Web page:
By LESLIE LUDY
When it comes to relationships, it’s hard to imagine a more confusing time in history than the times in which we live. Even in the Church, a fog seems to have settled over topics like singleness, purity, and pre-marriage relationships. If you are a single woman living in the midst of this fog, it can be tempting to take your cues from the culture instead of the unchanging Word of God. And if you choose to live according to a higher standard than what you see around you, it’s easy to feel alone and discouraged.
In this Q&A, I’d like to share some foundational truths from Scripture for godly relationships. Some of these principles may simply be refreshing reminders for you, and others may be concepts you have never considered before. Whether you are single or are influential in a single woman’s life, I pray these key scriptural truths will help to clear away fog and bolster your confidence in the amazing ways of our God!
Are purity commitments pointless or even harmful? Why do purity commitments so often fail?
During my teen years, I heard many messages about purity at youth group meetings and church conferences. I was told that embracing a purity commitment would give me a better future marriage, a healthier lifestyle, and a solid sense of self-respect.
But rarely, if ever, was purity described as an outflow of my personal walk with Jesus Christ. For years, I didn’t truly understand real purity. I viewed it from a selfish vantage point. To me, purity was just a rule I needed to follow if I wanted to stay on God’s good side and avoid personal heartache and regret.
This is a common story among Christians today — and it’s why many modern Christians are rejecting the notion of purity entirely. When it comes to purity, we are often committed to a concept instead of to a Person. A true commitment to purity can only flow out of a heart that longs to love, honor, and glorify Jesus Christ above all else. When purity is merely a philosophy or concept, we can be easily talked or tempted out of it. But when purity is an outflow of our own passionate devotion to Jesus Christ, it’s a commitment that won’t easily crumble.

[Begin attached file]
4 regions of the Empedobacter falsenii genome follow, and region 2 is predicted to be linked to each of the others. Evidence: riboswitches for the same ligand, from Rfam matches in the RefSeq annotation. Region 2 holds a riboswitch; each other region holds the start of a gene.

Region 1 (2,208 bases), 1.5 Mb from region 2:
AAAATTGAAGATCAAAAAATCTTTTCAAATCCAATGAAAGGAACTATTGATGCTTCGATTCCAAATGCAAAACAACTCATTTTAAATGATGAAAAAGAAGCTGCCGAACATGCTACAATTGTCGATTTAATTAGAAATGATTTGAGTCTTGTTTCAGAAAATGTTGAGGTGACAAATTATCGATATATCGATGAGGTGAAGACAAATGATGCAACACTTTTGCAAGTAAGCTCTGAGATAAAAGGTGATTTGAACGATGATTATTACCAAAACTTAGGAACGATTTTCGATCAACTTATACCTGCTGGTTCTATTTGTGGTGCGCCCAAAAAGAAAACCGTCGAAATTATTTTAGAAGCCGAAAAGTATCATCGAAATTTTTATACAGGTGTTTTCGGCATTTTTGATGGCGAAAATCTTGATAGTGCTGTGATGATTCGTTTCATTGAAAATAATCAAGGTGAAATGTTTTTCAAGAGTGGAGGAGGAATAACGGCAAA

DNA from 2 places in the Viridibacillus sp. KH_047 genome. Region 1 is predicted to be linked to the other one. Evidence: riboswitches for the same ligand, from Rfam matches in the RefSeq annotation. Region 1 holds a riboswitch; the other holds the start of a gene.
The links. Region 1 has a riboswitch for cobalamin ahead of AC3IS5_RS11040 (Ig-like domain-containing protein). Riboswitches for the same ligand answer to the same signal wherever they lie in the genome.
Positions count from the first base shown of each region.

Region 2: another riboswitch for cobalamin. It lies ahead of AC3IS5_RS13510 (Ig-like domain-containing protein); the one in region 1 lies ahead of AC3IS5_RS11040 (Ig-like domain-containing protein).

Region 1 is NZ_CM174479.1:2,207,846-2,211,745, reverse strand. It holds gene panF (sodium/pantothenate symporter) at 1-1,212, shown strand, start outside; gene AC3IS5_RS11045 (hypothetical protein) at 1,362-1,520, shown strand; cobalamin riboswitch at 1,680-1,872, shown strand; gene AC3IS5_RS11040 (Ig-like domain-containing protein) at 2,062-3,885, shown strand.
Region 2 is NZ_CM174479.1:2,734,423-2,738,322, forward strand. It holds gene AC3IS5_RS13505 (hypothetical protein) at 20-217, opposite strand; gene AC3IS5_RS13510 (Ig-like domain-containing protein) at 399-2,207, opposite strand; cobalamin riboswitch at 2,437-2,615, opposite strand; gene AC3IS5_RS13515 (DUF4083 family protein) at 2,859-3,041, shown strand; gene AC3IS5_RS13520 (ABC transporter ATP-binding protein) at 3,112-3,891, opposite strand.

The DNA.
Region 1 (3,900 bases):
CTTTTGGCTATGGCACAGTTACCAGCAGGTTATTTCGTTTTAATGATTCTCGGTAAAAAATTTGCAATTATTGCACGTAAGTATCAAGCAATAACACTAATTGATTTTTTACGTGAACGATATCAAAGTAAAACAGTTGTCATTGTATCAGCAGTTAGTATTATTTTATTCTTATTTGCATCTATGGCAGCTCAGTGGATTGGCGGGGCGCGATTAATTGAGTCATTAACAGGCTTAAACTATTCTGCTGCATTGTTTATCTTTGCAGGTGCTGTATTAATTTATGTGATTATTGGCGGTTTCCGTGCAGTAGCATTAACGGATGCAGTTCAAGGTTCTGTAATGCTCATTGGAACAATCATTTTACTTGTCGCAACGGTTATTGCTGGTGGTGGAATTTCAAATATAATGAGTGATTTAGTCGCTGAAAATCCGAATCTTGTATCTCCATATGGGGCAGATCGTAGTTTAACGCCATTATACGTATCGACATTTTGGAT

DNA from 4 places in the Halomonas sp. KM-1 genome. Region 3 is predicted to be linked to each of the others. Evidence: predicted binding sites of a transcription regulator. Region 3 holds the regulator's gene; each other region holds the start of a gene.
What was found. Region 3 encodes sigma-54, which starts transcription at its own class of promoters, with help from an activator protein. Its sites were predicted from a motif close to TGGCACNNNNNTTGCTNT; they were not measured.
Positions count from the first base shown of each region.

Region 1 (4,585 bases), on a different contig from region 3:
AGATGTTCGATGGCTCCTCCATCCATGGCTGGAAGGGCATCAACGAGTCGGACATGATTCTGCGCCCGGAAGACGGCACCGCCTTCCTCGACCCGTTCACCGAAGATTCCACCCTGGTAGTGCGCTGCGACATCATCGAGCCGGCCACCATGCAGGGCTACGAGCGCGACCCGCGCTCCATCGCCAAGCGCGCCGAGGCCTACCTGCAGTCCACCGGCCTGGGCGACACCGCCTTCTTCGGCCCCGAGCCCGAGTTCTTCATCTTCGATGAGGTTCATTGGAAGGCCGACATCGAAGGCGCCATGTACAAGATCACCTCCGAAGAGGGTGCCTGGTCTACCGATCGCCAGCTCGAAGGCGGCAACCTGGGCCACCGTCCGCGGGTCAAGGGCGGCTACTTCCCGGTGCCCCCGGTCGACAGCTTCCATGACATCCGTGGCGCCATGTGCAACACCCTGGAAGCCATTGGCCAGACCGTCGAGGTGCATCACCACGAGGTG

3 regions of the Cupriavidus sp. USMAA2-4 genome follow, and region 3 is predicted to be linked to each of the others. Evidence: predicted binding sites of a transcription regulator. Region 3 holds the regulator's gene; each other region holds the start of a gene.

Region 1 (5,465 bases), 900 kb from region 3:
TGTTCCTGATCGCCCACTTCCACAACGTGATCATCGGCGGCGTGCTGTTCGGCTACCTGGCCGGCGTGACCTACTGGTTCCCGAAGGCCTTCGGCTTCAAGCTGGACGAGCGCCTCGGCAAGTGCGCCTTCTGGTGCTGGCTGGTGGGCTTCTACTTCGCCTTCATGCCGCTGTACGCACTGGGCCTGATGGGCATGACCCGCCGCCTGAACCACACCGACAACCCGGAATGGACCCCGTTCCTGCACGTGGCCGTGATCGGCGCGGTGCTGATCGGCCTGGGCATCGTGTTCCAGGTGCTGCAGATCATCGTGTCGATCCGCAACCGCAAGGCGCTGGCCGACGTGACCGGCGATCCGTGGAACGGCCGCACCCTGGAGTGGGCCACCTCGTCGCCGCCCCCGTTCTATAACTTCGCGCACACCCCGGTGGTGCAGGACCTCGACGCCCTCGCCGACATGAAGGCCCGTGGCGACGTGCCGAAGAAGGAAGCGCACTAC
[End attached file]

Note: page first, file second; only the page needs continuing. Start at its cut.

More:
Many Christians have wrong motives for embracing a commitment to purity just as I did growing up. It’s all too easy to approach purity wondering what’s in it for us, rather than having an attitude that says, “Jesus has given everything for me — the least I can do is give Him everything in return, including this area of my life.”
If you want to have a purity commitment that lasts, cultivate a passionate, daily, intimate walk with Jesus Christ. Surrender to Him fully and completely. Let Him have access to your entire life, including your love life. When He becomes the center of your existence and your love for Him is greater than anything else, no one will need to twist your arm to convince you to walk in purity. It will become your greatest joy and deepest desire to honor the One who gave everything for you.
Additionally, we must never forget that in our own human ability, it is impossible to live a pure and set apart life for God. Only when we allow Him to equip us with His enabling grace can we truly walk in obedience to Him. He can do through us what we are incapable of doing on our own. So yield to His enabling power, remembering that even though we can’t — He can!
What is inner purity, and why does it matter?
I used to view purity as a line that I wasn’t supposed to cross. In my early teen years, I entered into several short-term flings in which I gave my heart and emotions to one guy after the next while venturing closer and closer to “the line” in my physical interactions with them. I told myself I was honoring God and living in purity because I wasn’t technically crossing the line, but inwardly something felt wrong. I knew deep down that I was giving away sacred things that were meant to be guarded. Later, when I truly surrendered this area of my life to Christ, He completely changed my approach to relationships. I began to recognize that purity is so much more than a physical line not to cross. In fact, true purity begins on the inside — at the soul level.